Collectively — nurses Katie Osborn, Ingrid Crocco, Susan Fossum, and Maria Pedersen have volunteered with ReSurge International for 95 years, nearly a century between them. In that time, they’ve provided direct patient care, surgical support, nurse training, and more to underserved communities worldwide. But when COVID-19 shut down many aspects of the world in 2020, the nature of their volunteer work changed. Together, they adjusted to a new normal and transitioned to delivering virtual training to nurses across the globe.
This year, they met in Amsterdam to share a presentation highlighting their unique experience at the 2023 International Collaboration of PeriAnaesthesia Nurses (ICPAN). Their session, titled “Perioperative Nursing Education Reimagined,” shared the struggles and successes of virtual nursing education— shining a light on the evolving hybrid model of training ReSurge implements today.
Before the pandemic, ReSurge volunteers provided in-person nurse education during site visits.
“We were assigned and participated in patient care, educating at the bedside in small groups,” Ingrid shared, describing the ReSurge trips she served on before the pandemic.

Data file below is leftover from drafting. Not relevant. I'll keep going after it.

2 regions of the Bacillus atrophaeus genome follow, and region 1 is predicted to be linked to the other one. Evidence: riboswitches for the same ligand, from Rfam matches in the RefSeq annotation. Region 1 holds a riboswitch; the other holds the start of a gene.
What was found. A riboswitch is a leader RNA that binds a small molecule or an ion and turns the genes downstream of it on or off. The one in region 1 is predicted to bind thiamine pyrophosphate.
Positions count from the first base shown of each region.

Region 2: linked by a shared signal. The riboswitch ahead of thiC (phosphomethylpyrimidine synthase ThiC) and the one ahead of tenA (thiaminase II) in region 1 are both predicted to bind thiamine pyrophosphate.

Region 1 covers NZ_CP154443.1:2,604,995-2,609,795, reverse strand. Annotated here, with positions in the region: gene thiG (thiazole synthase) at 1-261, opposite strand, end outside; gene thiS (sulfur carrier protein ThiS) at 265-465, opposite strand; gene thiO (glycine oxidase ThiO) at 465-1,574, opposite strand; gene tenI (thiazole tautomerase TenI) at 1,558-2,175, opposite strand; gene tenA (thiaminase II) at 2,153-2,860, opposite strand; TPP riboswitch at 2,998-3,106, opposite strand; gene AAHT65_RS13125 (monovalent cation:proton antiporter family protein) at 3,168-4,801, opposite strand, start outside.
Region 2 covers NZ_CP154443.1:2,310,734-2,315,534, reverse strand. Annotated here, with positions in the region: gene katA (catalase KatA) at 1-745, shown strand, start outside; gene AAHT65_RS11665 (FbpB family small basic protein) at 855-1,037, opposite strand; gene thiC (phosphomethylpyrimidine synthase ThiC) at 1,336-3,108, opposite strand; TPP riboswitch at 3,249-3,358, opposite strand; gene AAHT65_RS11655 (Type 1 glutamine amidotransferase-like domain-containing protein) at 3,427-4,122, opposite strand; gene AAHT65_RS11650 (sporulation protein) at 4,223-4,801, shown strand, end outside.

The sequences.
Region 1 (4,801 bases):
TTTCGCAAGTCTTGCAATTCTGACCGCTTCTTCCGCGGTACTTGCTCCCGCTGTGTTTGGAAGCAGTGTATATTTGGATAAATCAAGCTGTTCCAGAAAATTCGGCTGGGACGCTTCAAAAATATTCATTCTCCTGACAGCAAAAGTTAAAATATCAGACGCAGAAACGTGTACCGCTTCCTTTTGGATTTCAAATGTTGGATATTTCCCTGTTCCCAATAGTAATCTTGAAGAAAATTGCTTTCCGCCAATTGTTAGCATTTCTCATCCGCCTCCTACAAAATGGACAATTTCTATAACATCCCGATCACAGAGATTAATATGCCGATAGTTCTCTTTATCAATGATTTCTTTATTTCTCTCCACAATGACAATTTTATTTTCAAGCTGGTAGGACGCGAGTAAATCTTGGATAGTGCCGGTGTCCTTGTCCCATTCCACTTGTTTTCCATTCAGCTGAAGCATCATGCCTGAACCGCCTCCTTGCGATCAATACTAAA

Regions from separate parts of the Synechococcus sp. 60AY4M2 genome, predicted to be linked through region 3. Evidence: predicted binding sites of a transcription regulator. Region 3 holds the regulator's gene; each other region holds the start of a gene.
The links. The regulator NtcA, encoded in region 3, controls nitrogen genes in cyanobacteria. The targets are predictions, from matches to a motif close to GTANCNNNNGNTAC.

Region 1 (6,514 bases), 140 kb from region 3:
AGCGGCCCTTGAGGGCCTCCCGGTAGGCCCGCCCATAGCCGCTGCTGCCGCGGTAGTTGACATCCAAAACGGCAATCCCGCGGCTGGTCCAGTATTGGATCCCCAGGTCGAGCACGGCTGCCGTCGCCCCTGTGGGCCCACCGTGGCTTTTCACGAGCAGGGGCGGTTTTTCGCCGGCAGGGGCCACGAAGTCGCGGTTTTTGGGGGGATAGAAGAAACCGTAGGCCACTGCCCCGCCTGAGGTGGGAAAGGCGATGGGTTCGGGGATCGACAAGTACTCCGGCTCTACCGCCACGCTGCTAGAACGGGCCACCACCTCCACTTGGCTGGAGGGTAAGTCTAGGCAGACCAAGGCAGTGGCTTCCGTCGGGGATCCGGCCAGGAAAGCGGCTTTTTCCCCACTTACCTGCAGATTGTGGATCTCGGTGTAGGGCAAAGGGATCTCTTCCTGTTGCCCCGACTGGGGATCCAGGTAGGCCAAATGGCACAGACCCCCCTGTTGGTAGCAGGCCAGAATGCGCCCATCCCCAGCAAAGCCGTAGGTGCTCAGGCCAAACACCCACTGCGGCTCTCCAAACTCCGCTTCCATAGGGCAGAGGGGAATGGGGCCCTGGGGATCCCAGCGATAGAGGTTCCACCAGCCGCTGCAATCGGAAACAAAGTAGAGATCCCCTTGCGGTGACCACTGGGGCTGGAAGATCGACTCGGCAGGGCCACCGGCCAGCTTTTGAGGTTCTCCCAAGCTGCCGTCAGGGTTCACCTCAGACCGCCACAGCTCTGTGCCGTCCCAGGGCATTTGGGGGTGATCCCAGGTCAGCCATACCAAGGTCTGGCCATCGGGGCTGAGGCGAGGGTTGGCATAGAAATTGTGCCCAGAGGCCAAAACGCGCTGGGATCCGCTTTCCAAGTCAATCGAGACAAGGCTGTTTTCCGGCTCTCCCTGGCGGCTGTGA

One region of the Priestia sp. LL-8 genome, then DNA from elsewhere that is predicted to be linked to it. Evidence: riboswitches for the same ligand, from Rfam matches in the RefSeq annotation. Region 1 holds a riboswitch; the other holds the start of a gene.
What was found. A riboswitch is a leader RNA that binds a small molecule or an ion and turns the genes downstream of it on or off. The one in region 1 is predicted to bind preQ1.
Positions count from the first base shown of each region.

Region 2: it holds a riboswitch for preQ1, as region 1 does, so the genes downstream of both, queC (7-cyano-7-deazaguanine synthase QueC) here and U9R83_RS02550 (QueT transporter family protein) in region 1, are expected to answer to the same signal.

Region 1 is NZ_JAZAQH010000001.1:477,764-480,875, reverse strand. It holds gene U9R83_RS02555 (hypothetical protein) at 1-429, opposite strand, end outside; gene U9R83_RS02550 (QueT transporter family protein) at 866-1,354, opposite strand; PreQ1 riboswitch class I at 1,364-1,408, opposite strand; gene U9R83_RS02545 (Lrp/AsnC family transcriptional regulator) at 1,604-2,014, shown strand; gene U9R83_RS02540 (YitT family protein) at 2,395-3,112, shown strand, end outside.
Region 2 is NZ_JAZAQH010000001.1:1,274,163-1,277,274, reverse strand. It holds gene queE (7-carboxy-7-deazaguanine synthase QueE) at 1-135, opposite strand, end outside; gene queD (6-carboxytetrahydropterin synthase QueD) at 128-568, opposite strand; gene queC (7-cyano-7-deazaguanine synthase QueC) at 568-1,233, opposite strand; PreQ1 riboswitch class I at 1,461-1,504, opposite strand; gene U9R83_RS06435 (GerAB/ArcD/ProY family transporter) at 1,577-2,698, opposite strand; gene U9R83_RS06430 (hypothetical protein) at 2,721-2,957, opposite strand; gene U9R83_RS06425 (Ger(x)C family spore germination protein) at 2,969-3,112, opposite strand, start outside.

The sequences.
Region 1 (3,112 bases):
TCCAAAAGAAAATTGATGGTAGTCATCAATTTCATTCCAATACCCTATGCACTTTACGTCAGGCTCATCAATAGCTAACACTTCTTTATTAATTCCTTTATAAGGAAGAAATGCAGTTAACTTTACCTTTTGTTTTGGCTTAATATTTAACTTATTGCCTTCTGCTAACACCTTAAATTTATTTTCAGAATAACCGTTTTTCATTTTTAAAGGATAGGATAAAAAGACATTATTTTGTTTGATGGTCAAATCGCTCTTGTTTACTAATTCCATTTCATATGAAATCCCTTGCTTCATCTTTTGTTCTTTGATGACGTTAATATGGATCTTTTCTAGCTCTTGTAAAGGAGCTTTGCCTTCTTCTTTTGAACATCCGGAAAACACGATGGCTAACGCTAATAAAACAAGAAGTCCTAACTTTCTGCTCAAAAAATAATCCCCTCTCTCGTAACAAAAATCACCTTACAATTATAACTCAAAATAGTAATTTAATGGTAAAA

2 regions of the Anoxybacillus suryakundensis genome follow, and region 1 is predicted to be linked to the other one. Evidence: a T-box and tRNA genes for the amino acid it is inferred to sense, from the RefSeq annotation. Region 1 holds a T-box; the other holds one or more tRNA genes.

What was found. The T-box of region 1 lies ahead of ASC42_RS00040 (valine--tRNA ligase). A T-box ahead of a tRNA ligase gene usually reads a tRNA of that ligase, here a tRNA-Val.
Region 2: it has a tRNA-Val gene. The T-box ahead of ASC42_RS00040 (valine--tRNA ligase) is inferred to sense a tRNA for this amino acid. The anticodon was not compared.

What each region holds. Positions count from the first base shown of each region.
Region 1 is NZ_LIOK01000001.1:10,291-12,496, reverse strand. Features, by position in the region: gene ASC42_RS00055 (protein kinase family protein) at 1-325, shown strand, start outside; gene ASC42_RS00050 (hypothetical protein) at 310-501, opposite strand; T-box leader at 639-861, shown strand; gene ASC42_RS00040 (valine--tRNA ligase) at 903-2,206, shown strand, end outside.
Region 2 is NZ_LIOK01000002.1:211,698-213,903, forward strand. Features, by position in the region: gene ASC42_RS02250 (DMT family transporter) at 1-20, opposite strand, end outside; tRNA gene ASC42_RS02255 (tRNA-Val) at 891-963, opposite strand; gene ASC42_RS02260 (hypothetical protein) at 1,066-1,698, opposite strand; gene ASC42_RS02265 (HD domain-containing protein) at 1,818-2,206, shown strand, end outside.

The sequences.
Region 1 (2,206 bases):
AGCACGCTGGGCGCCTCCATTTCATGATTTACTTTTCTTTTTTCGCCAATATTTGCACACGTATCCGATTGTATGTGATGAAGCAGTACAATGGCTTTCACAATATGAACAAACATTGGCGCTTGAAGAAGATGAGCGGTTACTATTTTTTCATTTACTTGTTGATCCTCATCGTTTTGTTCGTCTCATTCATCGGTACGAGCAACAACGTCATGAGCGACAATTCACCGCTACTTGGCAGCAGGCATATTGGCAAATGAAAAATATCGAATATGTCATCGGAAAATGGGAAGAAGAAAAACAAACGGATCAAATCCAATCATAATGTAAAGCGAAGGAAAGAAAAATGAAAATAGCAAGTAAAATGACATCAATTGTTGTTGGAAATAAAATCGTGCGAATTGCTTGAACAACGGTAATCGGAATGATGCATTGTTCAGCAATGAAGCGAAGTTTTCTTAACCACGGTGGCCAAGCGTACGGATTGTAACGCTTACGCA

With their invaluable work under threat in the face of COVID-19, Katie, Ingrid, Susan, and Maria adjusted to a new teaching method – shifting to virtual education. The transition was challenging.
“One issue was access,” shared Susan. “Host countries needed access to rooms that had the space, Wifi, and bandwidth to engage in a virtual class.”
Of course, access would not be the only issue – volunteers also had to find new ways to evaluate local capacity to determine which lessons were needed and to measure the impact of their training. As a result, local contacts were key in these circumstances – an early sign that communication would play a pivotal role in delivering effective virtual nursing education.
As everyone involved adjusted to the new training format, the volunteer nurse educators found some benefits in virtual education. One unexpected impact was that, as nurses had to leave patient bedsides to receive training in a designated area, the education was more focused.
“The biggest benefit is that it was protected time,” said Ingrid. “There were no distractions for the nurses in our classes.”
Katie also noted increased participation and communication in the training, especially in one particular virtual class delivered to nurses in Uganda.
“We began the classes with about 7-10 nurses. Word spread and more people began attending. One particular class had 41 attendees, including medical and nursing staff.”
Not only did the classes grow in size – they expanded to include other members of the medical team and increased communication between nurses and doctors.
“After presenting the content, there were many questions that ended up in a general discussion between the nurses and the doctors. It was gratifying because, typically, there wasn’t a great deal of interprofessional communication,” shared Katie.